Nocturnal Villains: The Antidote to Bullying

Contributed by Tracey Hecht

I remember when I was a kid that adults would often respond to my beliefs on social, human, and political positions with some version of: Well, you won’t feel that way when you grow up. I was raised in a conservative town with conservative ideals (starting, I suppose, with the belief that kids’ opinions were not of equal value!). But I remember thinking, even at the time: Oh, I bet you’re wrong about that. I bet I’ll feel exactly the same way when I grow up.

Well, I’m grown up! Or I am at least by the measures specified by the adults of my childhood, and I in fact do feel the same way on most of those issues. With the confidence of age, I might even maintain some of my positions more vigorously.

I am currently the writer of a book series for seven- to twelve-year-olds. The series has some other stuff I still like from childhood: imagination, mystery, a little bit of adventure. But in these books I also focus a lot on compassion and understanding. In particular, I extend these themes to my villains. I do this because my human, social, and political views are, at their core, founded in the belief that humans are the same. People of all gender, color and income levels—we’re not as far apart as we sometimes appear. In fact, our distance is sometimes our shared vulnerabilities and insecurities, just expressed in different ways.


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The Changing Face of Family

Contributed by Natasha Friend

Every book has a conception story. Mine begins with the shameless binge-watching of an MTV reality series called “Generation Cryo.” Over the course of six episodes, the show follows 17-year-old Breeanna, daughter of a lesbian couple who was conceived via sperm donation, on a search for her genetic half-siblings. Thanks to the Donor Sibling Registry, Bree connects with Jonah and Hilit and Jayme and Jesse and Paige and Molly and Will, and ultimately brings everyone together to track down their biological father.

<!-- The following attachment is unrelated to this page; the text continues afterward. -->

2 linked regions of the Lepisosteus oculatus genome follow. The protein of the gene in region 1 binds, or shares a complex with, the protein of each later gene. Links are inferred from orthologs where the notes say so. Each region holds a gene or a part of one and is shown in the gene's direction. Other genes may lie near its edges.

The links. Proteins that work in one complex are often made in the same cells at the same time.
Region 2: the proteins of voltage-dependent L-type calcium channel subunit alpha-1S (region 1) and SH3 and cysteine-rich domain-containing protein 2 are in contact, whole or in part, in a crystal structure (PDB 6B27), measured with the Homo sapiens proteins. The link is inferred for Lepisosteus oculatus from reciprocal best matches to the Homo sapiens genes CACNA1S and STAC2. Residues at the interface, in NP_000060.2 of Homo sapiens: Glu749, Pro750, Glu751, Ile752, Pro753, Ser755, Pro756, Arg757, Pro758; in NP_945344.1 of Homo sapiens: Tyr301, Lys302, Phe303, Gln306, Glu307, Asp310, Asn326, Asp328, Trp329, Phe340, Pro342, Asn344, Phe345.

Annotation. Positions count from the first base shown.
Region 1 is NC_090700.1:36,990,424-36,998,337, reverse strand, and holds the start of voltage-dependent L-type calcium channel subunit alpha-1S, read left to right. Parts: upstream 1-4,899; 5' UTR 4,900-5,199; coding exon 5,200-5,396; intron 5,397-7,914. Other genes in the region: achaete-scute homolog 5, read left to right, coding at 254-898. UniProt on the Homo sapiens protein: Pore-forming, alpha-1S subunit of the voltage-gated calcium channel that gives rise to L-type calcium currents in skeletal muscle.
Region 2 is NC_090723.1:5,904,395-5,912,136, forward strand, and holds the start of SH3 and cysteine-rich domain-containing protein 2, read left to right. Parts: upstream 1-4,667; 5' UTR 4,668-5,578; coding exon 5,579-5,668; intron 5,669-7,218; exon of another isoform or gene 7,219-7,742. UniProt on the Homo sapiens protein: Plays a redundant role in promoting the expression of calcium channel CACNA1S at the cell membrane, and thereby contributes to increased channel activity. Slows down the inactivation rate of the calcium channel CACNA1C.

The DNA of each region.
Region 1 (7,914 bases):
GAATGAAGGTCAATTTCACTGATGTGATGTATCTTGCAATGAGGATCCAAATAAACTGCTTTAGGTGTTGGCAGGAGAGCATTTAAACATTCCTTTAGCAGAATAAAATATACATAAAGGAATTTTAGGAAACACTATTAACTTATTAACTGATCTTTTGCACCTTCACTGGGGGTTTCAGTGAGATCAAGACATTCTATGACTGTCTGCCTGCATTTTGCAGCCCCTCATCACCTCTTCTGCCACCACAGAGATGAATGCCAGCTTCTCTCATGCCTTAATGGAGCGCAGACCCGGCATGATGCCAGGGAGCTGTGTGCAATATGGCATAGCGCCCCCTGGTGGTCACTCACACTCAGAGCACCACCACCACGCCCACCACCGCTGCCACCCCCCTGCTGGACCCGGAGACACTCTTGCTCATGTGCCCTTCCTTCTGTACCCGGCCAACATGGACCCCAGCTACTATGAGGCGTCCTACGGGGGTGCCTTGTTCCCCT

Prior to watching the show, I had only a cursory understanding of sperm donation and its effects on families. I understood the science, but I knew nothing of the emotional fallout—of how angry and hurt and confused some donor-conceived children could grow up to be, or how fraught the relationships with the non-biological parents who were raising them could become. I was fascinated by the idea of a new “insta-family.” Unlike children conceived via sperm donation prior to the 1990’s, today’s generation of donor-conceived kids have access to Internet search engines, registry websites, social media, and video chat technology, all of which allow them to connect with their genetic half-siblings, and even with their sperm donor, in a mind-blowingly short amount of time.

As a 21st century mom, psychology major, and YA author, how could I not write a book about this? 


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Making a Difference

Contributed by Audrey Penn

The most important thing I can do as an author of children’s books is offer stories that open communication between child and parent. In my Kissing Hand series, it is Mrs. Raccoon who helps Chester through his many issues and difficulties beginning with separation anxiety. Other books in the series deal with new siblings, moving, bullying, dying, fear of speaking in front of others and wanting to return home during a sleep over. These are issues all children face, but with the help of books and characters like Chester Raccoon, and the caretakers and teachers who bring them to life, children can face issues armed with understanding and a sense of self.